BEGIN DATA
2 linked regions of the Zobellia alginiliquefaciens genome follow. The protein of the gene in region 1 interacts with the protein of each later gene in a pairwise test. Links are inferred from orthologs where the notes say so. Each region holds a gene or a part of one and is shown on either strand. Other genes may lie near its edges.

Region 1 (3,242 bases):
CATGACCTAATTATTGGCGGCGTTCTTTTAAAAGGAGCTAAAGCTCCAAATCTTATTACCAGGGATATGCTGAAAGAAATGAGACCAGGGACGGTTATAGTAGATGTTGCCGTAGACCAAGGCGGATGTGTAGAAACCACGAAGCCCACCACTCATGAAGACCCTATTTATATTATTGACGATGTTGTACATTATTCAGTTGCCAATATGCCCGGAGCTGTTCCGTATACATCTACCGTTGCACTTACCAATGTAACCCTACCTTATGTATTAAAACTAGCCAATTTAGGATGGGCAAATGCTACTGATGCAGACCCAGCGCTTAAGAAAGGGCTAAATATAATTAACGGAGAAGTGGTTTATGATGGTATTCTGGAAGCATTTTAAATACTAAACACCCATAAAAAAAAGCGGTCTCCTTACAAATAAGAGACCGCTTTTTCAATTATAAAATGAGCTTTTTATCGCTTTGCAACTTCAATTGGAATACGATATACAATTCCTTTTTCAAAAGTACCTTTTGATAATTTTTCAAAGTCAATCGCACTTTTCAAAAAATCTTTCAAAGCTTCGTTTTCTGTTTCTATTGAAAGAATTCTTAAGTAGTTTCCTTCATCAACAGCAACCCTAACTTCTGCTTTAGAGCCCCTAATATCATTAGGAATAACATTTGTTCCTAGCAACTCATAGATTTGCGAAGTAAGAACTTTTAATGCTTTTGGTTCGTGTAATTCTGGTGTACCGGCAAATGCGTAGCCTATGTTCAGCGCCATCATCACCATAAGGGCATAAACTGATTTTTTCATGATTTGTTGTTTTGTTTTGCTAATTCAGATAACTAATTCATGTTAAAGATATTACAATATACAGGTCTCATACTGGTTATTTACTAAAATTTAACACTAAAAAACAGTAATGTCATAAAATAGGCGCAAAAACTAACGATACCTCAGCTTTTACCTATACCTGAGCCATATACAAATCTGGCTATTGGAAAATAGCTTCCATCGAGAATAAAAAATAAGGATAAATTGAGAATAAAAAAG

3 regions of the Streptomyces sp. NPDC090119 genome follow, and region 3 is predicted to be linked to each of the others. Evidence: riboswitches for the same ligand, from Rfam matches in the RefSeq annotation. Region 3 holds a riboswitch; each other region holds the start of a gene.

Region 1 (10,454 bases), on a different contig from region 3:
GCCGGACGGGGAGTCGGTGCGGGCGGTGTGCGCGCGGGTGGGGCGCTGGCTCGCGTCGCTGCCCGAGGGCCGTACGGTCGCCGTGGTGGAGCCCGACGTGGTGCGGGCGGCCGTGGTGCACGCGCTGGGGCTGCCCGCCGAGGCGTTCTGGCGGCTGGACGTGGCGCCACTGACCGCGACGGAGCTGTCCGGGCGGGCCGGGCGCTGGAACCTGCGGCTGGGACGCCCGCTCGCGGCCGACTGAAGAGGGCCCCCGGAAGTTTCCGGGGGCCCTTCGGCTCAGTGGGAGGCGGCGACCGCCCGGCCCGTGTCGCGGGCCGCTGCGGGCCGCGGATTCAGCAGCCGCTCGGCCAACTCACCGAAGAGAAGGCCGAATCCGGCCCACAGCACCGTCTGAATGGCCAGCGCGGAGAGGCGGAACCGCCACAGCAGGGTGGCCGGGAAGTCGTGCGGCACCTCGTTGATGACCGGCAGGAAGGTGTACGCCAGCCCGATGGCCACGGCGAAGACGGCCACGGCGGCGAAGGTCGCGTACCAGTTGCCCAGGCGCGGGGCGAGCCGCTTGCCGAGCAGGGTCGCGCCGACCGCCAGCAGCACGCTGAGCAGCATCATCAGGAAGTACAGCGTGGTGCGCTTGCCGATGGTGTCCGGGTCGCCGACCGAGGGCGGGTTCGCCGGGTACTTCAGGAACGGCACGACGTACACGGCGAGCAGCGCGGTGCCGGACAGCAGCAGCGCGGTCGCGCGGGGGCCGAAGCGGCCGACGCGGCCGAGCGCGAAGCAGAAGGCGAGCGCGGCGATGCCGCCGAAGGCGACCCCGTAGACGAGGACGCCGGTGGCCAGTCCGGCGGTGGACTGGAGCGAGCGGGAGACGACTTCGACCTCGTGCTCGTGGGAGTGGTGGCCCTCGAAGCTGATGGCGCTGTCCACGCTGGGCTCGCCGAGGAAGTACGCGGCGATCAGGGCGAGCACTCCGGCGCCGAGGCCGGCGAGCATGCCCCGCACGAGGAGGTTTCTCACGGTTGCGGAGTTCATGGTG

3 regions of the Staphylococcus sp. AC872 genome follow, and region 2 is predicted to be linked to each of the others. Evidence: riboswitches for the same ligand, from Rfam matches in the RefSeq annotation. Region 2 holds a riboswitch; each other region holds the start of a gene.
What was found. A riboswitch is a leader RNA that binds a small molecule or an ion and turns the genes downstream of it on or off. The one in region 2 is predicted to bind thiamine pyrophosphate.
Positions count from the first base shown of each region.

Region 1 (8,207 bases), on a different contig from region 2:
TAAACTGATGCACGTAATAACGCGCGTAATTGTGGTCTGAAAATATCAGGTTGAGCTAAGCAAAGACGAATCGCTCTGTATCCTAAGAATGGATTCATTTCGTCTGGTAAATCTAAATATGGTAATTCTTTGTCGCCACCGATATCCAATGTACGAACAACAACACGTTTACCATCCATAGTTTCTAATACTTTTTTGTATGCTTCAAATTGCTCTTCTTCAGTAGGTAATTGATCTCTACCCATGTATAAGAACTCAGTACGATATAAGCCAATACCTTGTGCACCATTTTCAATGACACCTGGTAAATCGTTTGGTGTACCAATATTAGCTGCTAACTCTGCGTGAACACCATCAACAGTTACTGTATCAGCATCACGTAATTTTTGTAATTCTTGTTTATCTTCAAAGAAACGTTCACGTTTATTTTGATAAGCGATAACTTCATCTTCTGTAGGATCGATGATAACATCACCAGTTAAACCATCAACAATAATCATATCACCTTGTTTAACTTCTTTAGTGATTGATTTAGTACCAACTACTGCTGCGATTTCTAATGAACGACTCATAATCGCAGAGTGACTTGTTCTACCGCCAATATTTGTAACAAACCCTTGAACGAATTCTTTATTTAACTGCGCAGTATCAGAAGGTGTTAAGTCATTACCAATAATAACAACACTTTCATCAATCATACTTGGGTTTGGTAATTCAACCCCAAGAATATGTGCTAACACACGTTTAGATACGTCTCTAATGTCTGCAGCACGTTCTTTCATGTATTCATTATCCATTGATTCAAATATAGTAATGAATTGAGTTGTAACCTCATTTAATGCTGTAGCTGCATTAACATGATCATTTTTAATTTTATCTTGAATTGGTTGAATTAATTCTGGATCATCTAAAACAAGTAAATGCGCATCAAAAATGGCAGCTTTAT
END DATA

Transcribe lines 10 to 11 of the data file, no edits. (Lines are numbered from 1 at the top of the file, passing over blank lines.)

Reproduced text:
Region 1 (8,207 bases), on a different contig from region 2:
TAAACTGATGCACGTAATAACGCGCGTAATTGTGGTCTGAAAATATCAGGTTGAGCTAAGCAAAGACGAATCGCTCTGTATCCTAAGAATGGATTCATTTCGTCTGGTAAATCTAAATATGGTAATTCTTTGTCGCCACCGATATCCAATGTACGAACAACAACACGTTTACCATCCATAGTTTCTAATACTTTTTTGTATGCTTCAAATTGCTCTTCTTCAGTAGGTAATTGATCTCTACCCATGTATAAGAACTCAGTACGATATAAGCCAATACCTTGTGCACCATTTTCAATGACACCTGGTAAATCGTTTGGTGTACCAATATTAGCTGCTAACTCTGCGTGAACACCATCAACAGTTACTGTATCAGCATCACGTAATTTTTGTAATTCTTGTTTATCTTCAAAGAAACGTTCACGTTTATTTTGATAAGCGATAACTTCATCTTCTGTAGGATCGATGATAACATCACCAGTTAAACCATCAACAATAATCATATCACCTTGTTTAACTTCTTTAGTGATTGATTTAGTACCAACTACTGCTGCGATTTCTAATGAACGACTCATAATCGCAGAGTGACTTGTTCTACCGCCAATATTTGTAACAAACCCTTGAACGAATTCTTTATTTAACTGCGCAGTATCAGAAGGTGTTAAGTCATTACCAATAATAACAACACTTTCATCAATCATACTTGGGTTTGGTAATTCAACCCCAAGAATATGTGCTAACACACGTTTAGATACGTCTCTAATGTCTGCAGCACGTTCTTTCATGTATTCATTATCCATTGATTCAAATATAGTAATGAATTGAGTTGTAACCTCATTTAATGCTGTAGCTGCATTAACATGATCATTTTTAATTTTATCTTGAATTGGTTGAATTAATTCTGGATCATCTAAAACAAGTAAATGCGCATCAAAAATGGCAGCTTTAT